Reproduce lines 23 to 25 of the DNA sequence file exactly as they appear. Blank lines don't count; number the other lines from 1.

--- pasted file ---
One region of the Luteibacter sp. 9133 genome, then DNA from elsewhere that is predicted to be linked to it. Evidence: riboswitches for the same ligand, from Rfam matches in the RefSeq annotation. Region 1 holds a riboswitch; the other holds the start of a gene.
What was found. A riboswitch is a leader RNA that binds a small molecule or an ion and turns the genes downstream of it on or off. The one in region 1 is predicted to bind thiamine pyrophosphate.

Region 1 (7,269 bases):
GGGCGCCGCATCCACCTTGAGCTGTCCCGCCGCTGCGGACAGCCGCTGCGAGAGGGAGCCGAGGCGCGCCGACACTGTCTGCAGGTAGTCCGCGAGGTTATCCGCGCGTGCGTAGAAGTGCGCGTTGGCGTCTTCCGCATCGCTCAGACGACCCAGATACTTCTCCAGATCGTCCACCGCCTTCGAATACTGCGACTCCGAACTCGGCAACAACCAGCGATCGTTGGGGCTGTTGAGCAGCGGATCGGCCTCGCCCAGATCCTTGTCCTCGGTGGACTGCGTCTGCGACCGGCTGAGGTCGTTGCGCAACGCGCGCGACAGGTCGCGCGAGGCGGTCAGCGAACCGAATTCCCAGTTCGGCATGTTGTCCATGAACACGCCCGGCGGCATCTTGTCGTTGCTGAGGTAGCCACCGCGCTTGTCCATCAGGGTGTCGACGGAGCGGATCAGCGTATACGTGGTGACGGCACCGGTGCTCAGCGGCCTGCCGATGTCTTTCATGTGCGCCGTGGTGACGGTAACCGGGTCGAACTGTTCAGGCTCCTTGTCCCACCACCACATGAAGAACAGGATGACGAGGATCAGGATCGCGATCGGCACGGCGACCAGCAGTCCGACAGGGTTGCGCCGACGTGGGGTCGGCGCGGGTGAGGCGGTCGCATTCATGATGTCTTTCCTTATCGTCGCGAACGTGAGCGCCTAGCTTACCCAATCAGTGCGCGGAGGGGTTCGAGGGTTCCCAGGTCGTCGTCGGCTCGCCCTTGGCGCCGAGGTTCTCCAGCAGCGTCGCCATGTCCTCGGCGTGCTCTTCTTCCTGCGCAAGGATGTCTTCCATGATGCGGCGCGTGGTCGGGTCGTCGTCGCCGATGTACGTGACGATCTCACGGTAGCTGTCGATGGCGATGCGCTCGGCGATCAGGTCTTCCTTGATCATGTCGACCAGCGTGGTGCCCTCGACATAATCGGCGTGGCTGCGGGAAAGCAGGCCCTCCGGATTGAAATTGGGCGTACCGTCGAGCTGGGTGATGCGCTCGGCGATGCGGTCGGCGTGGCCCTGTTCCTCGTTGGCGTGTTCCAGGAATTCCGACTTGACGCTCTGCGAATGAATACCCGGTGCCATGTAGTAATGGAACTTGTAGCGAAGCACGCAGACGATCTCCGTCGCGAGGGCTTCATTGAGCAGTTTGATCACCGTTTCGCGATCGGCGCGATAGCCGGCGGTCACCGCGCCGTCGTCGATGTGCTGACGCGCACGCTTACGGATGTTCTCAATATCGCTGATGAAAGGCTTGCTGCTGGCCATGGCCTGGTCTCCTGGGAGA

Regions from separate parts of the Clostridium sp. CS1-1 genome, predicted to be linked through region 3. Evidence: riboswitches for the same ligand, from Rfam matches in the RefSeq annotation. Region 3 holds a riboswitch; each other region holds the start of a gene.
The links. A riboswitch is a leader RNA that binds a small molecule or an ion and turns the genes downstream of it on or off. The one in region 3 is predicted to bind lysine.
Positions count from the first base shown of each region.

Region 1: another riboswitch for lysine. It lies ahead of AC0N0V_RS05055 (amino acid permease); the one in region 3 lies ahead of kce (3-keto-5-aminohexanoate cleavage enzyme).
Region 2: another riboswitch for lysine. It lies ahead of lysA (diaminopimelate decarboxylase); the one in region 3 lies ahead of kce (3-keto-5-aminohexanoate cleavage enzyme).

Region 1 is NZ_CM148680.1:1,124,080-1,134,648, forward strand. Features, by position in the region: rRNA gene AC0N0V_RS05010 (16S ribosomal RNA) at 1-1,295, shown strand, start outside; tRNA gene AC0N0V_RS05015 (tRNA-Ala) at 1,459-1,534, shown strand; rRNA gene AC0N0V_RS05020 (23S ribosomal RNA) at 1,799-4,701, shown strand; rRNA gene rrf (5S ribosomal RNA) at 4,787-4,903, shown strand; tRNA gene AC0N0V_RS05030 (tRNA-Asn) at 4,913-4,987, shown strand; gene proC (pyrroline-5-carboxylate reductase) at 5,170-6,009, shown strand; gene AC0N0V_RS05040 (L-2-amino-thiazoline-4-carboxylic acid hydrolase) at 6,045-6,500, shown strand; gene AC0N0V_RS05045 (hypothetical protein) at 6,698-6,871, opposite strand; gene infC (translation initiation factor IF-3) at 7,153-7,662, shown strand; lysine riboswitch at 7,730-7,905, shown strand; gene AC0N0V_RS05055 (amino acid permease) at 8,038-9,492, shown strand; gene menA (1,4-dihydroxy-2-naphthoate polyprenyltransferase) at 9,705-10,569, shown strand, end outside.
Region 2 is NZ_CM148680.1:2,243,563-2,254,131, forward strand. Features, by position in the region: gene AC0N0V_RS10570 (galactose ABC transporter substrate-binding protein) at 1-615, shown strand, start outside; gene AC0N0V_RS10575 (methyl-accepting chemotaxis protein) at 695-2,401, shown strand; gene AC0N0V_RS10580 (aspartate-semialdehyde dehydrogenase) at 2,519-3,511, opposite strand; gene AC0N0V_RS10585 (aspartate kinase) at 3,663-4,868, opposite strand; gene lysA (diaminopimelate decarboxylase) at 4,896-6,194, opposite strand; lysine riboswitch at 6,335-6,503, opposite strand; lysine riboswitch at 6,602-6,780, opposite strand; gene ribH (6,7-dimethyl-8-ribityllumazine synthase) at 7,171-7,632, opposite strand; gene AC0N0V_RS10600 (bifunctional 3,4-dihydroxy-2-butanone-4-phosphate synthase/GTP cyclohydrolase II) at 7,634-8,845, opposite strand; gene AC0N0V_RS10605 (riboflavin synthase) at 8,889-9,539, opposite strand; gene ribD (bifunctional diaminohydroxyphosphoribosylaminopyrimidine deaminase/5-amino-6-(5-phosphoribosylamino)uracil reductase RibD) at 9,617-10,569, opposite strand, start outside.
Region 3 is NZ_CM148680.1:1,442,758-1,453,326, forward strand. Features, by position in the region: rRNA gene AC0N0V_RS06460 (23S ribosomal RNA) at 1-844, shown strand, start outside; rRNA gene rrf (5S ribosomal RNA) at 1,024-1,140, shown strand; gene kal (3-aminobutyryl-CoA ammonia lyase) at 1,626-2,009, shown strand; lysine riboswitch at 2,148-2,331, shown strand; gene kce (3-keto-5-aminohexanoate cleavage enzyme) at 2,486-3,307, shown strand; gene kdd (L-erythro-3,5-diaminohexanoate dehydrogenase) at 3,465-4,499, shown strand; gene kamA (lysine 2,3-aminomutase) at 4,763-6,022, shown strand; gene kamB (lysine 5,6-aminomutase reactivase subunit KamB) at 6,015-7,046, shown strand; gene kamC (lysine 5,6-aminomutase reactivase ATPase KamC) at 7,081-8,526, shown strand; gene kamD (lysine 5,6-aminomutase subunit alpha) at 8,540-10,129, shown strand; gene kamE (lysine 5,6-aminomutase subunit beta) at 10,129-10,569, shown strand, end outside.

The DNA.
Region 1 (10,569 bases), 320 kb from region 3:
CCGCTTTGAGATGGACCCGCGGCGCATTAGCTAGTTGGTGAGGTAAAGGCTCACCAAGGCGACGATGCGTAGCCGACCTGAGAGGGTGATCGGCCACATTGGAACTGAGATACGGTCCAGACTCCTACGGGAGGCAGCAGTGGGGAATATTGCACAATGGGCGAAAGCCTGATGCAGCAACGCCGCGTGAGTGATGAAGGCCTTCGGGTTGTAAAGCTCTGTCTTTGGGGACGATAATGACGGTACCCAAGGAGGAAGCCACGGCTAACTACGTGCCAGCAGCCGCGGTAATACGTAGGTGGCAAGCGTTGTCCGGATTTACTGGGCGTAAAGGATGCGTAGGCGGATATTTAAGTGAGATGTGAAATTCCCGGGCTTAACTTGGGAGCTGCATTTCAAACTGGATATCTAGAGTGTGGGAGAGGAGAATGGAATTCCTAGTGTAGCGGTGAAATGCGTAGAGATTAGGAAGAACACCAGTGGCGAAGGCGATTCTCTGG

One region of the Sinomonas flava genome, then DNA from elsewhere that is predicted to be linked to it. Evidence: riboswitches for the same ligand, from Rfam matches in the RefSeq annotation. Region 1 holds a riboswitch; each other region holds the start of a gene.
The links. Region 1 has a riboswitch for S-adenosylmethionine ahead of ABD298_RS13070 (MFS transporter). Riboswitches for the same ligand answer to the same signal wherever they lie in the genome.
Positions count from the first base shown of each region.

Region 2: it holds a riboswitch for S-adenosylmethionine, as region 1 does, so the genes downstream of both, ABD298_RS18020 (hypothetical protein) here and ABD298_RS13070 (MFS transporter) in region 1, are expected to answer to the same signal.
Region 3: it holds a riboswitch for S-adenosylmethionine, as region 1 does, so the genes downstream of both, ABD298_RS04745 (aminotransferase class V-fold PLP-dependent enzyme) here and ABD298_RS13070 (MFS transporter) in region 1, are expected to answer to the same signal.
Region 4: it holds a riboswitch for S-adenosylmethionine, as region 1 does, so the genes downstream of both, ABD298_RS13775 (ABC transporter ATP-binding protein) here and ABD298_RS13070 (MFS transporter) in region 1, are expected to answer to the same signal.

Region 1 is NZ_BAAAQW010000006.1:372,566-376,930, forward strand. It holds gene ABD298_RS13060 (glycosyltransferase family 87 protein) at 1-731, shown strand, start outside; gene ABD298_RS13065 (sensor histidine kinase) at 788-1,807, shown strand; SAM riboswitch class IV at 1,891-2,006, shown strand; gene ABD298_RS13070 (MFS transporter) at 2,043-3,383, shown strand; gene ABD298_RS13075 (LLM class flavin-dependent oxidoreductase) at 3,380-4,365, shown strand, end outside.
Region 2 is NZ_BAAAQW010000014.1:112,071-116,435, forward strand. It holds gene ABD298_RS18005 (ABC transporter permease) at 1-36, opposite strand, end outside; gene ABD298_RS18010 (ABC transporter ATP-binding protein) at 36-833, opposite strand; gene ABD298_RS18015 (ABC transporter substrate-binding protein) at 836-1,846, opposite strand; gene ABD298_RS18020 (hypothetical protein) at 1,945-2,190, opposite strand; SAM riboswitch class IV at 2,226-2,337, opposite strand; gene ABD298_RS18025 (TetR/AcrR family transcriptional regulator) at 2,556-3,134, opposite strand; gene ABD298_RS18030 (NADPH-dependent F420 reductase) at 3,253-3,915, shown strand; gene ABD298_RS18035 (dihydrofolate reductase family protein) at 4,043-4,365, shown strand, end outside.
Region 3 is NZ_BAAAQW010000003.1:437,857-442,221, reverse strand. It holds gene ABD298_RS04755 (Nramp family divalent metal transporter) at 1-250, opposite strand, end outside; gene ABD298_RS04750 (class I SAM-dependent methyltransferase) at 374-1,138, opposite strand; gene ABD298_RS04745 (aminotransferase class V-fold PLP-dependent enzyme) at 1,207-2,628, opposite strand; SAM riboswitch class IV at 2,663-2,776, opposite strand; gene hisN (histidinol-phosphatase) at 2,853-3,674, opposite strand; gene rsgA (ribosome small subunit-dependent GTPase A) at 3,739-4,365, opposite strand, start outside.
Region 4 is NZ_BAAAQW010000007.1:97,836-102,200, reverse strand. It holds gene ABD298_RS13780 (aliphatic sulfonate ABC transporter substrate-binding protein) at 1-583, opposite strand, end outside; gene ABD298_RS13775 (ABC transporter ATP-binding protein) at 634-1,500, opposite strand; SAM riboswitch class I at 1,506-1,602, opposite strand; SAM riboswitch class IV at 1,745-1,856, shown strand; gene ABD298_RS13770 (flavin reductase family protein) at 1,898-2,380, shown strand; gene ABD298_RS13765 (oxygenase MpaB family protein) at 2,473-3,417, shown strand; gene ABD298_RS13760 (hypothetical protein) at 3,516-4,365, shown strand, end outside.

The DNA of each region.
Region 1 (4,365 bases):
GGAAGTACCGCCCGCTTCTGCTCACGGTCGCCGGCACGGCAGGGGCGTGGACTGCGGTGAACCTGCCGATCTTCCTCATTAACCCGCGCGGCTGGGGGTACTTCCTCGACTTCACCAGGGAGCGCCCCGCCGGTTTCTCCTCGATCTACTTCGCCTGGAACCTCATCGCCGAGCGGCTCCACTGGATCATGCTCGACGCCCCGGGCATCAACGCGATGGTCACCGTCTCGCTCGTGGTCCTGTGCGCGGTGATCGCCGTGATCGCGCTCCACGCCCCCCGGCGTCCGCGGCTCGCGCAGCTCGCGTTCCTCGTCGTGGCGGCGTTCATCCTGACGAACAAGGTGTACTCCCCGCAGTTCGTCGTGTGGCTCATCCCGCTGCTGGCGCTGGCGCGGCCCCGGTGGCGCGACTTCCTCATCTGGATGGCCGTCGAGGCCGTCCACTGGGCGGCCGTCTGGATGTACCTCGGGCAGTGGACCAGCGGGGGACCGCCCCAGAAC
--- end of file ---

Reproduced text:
Region 2 is NZ_BAAAQW010000014.1:112,071-116,435, forward strand. It holds gene ABD298_RS18005 (ABC transporter permease) at 1-36, opposite strand, end outside; gene ABD298_RS18010 (ABC transporter ATP-binding protein) at 36-833, opposite strand; gene ABD298_RS18015 (ABC transporter substrate-binding protein) at 836-1,846, opposite strand; gene ABD298_RS18020 (hypothetical protein) at 1,945-2,190, opposite strand; SAM riboswitch class IV at 2,226-2,337, opposite strand; gene ABD298_RS18025 (TetR/AcrR family transcriptional regulator) at 2,556-3,134, opposite strand; gene ABD298_RS18030 (NADPH-dependent F420 reductase) at 3,253-3,915, shown strand; gene ABD298_RS18035 (dihydrofolate reductase family protein) at 4,043-4,365, shown strand, end outside.
Region 3 is NZ_BAAAQW010000003.1:437,857-442,221, reverse strand. It holds gene ABD298_RS04755 (Nramp family divalent metal transporter) at 1-250, opposite strand, end outside; gene ABD298_RS04750 (class I SAM-dependent methyltransferase) at 374-1,138, opposite strand; gene ABD298_RS04745 (aminotransferase class V-fold PLP-dependent enzyme) at 1,207-2,628, opposite strand; SAM riboswitch class IV at 2,663-2,776, opposite strand; gene hisN (histidinol-phosphatase) at 2,853-3,674, opposite strand; gene rsgA (ribosome small subunit-dependent GTPase A) at 3,739-4,365, opposite strand, start outside.
Region 4 is NZ_BAAAQW010000007.1:97,836-102,200, reverse strand. It holds gene ABD298_RS13780 (aliphatic sulfonate ABC transporter substrate-binding protein) at 1-583, opposite strand, end outside; gene ABD298_RS13775 (ABC transporter ATP-binding protein) at 634-1,500, opposite strand; SAM riboswitch class I at 1,506-1,602, opposite strand; SAM riboswitch class IV at 1,745-1,856, shown strand; gene ABD298_RS13770 (flavin reductase family protein) at 1,898-2,380, shown strand; gene ABD298_RS13765 (oxygenase MpaB family protein) at 2,473-3,417, shown strand; gene ABD298_RS13760 (hypothetical protein) at 3,516-4,365, shown strand, end outside.